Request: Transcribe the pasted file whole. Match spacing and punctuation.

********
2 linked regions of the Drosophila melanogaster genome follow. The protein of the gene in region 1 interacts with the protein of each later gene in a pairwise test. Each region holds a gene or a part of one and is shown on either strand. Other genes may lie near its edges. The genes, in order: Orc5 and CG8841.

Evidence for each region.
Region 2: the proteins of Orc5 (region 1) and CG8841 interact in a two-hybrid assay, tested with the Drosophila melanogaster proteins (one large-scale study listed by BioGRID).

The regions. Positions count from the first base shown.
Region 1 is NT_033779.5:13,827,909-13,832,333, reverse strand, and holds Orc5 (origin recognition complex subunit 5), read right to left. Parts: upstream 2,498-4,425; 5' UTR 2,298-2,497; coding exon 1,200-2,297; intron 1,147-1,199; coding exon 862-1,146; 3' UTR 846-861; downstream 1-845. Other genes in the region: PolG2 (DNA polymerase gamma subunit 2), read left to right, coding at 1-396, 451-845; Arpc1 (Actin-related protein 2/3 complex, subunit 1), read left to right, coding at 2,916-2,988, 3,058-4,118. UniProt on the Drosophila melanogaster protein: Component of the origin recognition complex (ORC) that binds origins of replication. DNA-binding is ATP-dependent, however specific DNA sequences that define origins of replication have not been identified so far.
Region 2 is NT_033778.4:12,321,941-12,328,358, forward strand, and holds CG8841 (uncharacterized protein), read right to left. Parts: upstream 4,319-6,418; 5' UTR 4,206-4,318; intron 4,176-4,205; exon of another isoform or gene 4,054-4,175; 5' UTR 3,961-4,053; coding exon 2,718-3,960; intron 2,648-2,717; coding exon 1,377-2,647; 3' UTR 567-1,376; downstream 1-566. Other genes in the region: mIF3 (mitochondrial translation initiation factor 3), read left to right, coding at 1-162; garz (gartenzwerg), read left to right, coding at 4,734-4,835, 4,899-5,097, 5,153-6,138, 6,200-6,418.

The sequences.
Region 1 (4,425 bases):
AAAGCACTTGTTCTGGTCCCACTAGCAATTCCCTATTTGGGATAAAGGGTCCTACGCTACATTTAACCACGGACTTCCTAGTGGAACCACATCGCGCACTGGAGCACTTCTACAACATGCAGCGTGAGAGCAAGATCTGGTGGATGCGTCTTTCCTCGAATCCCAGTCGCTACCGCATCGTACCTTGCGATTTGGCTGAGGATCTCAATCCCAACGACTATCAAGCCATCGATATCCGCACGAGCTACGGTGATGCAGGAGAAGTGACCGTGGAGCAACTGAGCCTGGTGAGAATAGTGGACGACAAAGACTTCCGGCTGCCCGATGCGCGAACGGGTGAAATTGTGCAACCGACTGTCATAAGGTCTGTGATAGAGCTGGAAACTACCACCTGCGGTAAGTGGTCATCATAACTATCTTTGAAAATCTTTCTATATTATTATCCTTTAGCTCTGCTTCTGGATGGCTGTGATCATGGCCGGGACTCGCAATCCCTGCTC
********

2 linked regions of the Drosophila melanogaster genome follow. The protein of the gene in region 1 interacts with the protein of each later gene in a pairwise test. Each region holds a gene or a part of one and is shown on either strand. Other genes may lie near its edges. The genes, in order: Orc5 and CG8841.

Evidence for each region.
Region 2: the proteins of Orc5 (region 1) and CG8841 interact in a two-hybrid assay, tested with the Drosophila melanogaster proteins (one large-scale study listed by BioGRID).

The regions. Positions count from the first base shown.
Region 1 is NT_033779.5:13,827,909-13,832,333, reverse strand, and holds Orc5 (origin recognition complex subunit 5), read right to left. Parts: upstream 2,498-4,425; 5' UTR 2,298-2,497; coding exon 1,200-2,297; intron 1,147-1,199; coding exon 862-1,146; 3' UTR 846-861; downstream 1-845. Other genes in the region: PolG2 (DNA polymerase gamma subunit 2), read left to right, coding at 1-396, 451-845; Arpc1 (Actin-related protein 2/3 complex, subunit 1), read left to right, coding at 2,916-2,988, 3,058-4,118. UniProt on the Drosophila melanogaster protein: Component of the origin recognition complex (ORC) that binds origins of replication. DNA-binding is ATP-dependent, however specific DNA sequences that define origins of replication have not been identified so far.
Region 2 is NT_033778.4:12,321,941-12,328,358, forward strand, and holds CG8841 (uncharacterized protein), read right to left. Parts: upstream 4,319-6,418; 5' UTR 4,206-4,318; intron 4,176-4,205; exon of another isoform or gene 4,054-4,175; 5' UTR 3,961-4,053; coding exon 2,718-3,960; intron 2,648-2,717; coding exon 1,377-2,647; 3' UTR 567-1,376; downstream 1-566. Other genes in the region: mIF3 (mitochondrial translation initiation factor 3), read left to right, coding at 1-162; garz (gartenzwerg), read left to right, coding at 4,734-4,835, 4,899-5,097, 5,153-6,138, 6,200-6,418.

The sequences.
Region 1 (4,425 bases):
AAAGCACTTGTTCTGGTCCCACTAGCAATTCCCTATTTGGGATAAAGGGTCCTACGCTACATTTAACCACGGACTTCCTAGTGGAACCACATCGCGCACTGGAGCACTTCTACAACATGCAGCGTGAGAGCAAGATCTGGTGGATGCGTCTTTCCTCGAATCCCAGTCGCTACCGCATCGTACCTTGCGATTTGGCTGAGGATCTCAATCCCAACGACTATCAAGCCATCGATATCCGCACGAGCTACGGTGATGCAGGAGAAGTGACCGTGGAGCAACTGAGCCTGGTGAGAATAGTGGACGACAAAGACTTCCGGCTGCCCGATGCGCGAACGGGTGAAATTGTGCAACCGACTGTCATAAGGTCTGTGATAGAGCTGGAAACTACCACCTGCGGTAAGTGGTCATCATAACTATCTTTGAAAATCTTTCTATATTATTATCCTTTAGCTCTGCTTCTGGATGGCTGTGATCATGGCCGGGACTCGCAATCCCTGCTC